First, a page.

Comedy as a Startup

voozaA bit about me: roughly a year ago I was hired to Create Content for a hip young tech startup in Manhattan. We were located in a small office in a Midtown WeWork, which soon became a bigger office in a Midtown WeWork, which soon became a small office in FiDi, which soon became a bigger office in FiDi (with ping-pong tables!). I was employee #5. Some months in I was tasked with the elucidation of our company mission — a project of Supreme Importance given that we were, as they say, a mission-driven company. I drew up a page I felt was reasonably original in the pantheon of mission statements, with pleasing turns of phrase and parallel structures worthy of the English degree I was supposedly putting to use. It was succinct but not spare, articulate but not flowery. I shared the Google doc with my boss, the COO, and watched as he deleted it wholesale, replacing it in five minutes with a quartet of boldface Core Values that included “Hungry,” which is, you know, an adjective? (“Why not hunger?” “Doesn’t sound right.”) He did this, for context, seated five feet away from me, without a word. I was brutally demoralized and immediately quit six months later.

So it was with great joy and a few droplets of pain that I devoured the web series Vooza in more or less the afternoon I discovered it. Here is the startup world in all its sleek hubris and ridiculous jargon, its mosaic of turtlenecks and button-downs, its insistent self-congratulatory self-congratulation. Created by and featuring Matt Ruby alongside a cast of New York comics, Vooza was something of a head-scratcher when it debuted in June 2012 — two years, mind you, before Silicon Valley hit the airwaves. Neither Wired nor TechCrunch ruled out the possibility it was a legit company with a sense of humor, and it’s difficult to blame them; like Colbert Report-era Stephen Colbert, Vooza masquerades as the very thing it lampoons. That’s standard satire, sure, but as a comedy object it exists in a strange nexus between traditional web sketch and mockumentary web series. Ruby describes Vooza as a “video comic strip,” which seems a resonant formulation — it allows his work to exist in a single world without confining it to any single narrative structure. “Narrative,” he told me, “is not how people watch stuff on the web anymore. It’s unrealistic to expect people to watch things in a narrative format; you need give them the freedom to enter into a world wherever and whenever they want.” The video comic strip, in other words, gives both viewer and creator the freedom to just fuckin’ play around.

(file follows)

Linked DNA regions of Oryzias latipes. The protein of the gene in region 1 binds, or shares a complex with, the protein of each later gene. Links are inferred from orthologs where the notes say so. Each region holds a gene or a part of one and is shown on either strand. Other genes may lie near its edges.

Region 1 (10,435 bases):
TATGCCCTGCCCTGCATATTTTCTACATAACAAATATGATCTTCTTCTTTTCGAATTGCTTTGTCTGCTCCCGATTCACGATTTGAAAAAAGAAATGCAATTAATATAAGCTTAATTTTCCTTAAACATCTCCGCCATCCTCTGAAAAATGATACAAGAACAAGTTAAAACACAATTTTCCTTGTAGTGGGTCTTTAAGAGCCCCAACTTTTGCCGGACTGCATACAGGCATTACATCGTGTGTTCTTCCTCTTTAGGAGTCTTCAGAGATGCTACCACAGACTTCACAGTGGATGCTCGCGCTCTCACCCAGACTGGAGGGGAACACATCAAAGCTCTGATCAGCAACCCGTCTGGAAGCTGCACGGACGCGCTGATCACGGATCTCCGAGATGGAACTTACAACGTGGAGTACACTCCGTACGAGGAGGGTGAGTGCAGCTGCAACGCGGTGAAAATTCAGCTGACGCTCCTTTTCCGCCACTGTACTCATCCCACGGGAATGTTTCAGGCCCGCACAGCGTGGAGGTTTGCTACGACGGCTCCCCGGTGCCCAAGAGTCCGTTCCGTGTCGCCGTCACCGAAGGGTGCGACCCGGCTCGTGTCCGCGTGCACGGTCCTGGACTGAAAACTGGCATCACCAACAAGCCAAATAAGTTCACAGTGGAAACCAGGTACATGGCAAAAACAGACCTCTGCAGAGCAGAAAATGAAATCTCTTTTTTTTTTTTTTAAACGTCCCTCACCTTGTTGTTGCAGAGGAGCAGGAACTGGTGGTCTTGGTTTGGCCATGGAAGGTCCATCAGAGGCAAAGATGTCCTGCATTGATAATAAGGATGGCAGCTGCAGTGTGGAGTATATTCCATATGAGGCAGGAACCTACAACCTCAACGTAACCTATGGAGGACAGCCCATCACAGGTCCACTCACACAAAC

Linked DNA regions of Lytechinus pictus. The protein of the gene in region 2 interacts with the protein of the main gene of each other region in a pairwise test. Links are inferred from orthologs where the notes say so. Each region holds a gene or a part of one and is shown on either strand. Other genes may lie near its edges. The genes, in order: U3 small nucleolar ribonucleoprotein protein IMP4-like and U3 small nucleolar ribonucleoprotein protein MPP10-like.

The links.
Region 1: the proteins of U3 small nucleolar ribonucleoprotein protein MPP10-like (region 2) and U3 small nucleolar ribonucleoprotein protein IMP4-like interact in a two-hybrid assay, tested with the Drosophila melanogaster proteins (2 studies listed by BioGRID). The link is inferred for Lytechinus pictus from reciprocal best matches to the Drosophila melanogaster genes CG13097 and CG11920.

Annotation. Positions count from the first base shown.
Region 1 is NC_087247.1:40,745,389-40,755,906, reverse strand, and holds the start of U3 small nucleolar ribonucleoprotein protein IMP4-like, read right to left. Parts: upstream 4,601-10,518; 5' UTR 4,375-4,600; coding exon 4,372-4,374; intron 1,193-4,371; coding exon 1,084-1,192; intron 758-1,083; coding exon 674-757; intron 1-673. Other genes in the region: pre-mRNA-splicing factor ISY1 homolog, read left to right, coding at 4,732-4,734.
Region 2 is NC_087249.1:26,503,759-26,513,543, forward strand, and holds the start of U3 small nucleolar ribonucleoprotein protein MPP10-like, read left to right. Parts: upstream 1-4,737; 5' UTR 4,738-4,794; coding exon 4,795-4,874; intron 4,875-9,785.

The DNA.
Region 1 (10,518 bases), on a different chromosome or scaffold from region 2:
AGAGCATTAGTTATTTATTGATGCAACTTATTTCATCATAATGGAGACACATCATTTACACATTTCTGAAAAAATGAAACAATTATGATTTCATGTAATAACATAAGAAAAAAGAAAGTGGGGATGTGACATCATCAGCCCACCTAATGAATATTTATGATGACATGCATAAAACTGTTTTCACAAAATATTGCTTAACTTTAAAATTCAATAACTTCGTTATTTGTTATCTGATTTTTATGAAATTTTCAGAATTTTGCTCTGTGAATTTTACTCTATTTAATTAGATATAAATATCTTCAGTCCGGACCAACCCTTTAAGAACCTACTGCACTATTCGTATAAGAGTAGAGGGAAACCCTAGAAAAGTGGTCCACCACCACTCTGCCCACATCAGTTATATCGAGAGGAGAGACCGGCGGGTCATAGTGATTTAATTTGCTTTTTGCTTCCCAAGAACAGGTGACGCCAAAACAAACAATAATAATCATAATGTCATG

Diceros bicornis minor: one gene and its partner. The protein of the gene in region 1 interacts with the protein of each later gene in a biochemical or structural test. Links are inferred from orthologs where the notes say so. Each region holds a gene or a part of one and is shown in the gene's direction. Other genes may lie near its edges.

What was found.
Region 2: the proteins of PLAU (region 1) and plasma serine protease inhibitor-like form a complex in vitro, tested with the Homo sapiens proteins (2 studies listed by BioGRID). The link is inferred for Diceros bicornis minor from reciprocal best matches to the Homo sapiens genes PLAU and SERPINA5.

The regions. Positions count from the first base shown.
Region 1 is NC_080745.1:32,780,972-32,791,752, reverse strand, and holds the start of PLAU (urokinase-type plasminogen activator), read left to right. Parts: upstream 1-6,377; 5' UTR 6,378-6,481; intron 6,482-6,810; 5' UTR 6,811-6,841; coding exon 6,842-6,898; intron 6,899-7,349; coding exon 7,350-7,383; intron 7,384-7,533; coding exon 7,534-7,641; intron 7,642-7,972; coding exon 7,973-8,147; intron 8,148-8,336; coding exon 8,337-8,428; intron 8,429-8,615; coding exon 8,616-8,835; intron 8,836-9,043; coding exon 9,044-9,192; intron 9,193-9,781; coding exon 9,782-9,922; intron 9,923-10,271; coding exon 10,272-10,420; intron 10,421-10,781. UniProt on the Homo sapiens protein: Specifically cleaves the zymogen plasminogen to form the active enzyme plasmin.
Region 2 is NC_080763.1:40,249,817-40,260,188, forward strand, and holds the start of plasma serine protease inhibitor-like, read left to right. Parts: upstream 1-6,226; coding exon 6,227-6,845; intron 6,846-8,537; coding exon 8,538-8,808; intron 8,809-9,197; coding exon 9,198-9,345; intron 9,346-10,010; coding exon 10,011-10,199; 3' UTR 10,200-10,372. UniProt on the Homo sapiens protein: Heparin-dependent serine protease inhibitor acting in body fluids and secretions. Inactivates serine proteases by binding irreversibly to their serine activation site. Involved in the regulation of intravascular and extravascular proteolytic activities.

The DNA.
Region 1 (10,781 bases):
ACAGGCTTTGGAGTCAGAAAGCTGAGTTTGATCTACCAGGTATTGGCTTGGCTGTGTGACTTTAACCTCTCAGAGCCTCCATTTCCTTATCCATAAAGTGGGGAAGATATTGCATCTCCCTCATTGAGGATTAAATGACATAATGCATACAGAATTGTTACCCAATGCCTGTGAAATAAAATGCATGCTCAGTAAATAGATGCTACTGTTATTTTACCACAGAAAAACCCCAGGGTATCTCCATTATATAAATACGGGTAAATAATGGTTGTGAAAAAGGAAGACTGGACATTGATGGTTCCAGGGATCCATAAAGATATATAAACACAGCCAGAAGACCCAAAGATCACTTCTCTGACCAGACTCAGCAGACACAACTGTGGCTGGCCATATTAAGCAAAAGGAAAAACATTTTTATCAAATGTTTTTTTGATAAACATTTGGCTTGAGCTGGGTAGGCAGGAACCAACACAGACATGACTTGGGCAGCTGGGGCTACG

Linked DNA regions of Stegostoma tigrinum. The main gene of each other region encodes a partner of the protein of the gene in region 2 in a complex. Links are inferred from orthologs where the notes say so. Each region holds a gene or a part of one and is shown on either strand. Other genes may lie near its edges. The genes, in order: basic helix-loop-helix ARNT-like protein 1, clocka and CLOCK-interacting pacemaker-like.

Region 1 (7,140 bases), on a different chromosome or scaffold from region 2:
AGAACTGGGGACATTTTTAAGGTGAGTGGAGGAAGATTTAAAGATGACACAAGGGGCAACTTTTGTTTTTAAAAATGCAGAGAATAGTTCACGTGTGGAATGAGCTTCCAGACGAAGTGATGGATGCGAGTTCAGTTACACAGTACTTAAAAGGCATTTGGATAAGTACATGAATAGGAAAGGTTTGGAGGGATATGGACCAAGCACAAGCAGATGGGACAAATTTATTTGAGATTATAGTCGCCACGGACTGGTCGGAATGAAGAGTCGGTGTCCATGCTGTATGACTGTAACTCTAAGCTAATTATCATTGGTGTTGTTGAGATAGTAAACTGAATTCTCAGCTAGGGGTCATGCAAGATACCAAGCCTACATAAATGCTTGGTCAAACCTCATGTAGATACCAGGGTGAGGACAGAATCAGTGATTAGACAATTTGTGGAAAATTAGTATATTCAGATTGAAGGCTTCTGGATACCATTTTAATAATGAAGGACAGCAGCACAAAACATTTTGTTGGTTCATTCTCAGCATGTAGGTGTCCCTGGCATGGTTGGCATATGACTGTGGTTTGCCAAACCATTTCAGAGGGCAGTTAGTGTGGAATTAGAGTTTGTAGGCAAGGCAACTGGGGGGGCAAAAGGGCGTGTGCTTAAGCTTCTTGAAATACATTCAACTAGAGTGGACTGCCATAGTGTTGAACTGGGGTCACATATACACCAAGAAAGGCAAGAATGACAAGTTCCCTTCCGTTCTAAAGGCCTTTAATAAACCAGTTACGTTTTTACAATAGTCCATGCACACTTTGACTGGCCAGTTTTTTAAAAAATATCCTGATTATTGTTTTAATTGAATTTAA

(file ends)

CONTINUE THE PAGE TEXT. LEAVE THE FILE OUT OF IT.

We’ve always had this freedom, of course, but it usually comes at a price. One of the greatest and worst moments in improv is when a scene stumbles into a reality so engrossing with characters so fresh that we yearn for it to last beyond the allotted five to thirty minutes before it vanishes forever. Television has great power to build and explore idiosyncratic worlds, but it’s constrained by the demands of narrative. In TV we expect jokes to amount to more than themselves; in sketch, a good laugh often justifies its own existence. And half the pleasure of a sketch is its brevity — TV has far less freedom to apply laser-focus to one aspect of a world that it will never touch again. (Yes, there are exceptions, and I’ll bet most of them are episodic animated series.)

By setting his video comic strip within the bounds of a narrow universe, Ruby has tapped into not only an endless well of material, but an endless well of eminently marketable material. He’s ingeniously carved out an audience that already loves to see its own reflection. Ruby knows this well, as the former Employee #1 at 37signals, now Basecamp, where he helped author some of the best-regarded texts in the industry. “One of my big influences is Dilbert,” he said. “When I was in the startup world, I’d see engineers constantly sharing Dilbert cartoons. It’s not that funny, but everybody loved it. Why? Because it’s about their world — and they’d never seen anybody talk about that before.” He speaks with similar fondness of This Is Spinal Tap: “Dudes in bands are the ones who love it the most, because even though it’s completely ridiculous, it reflects some sort of reality to them.”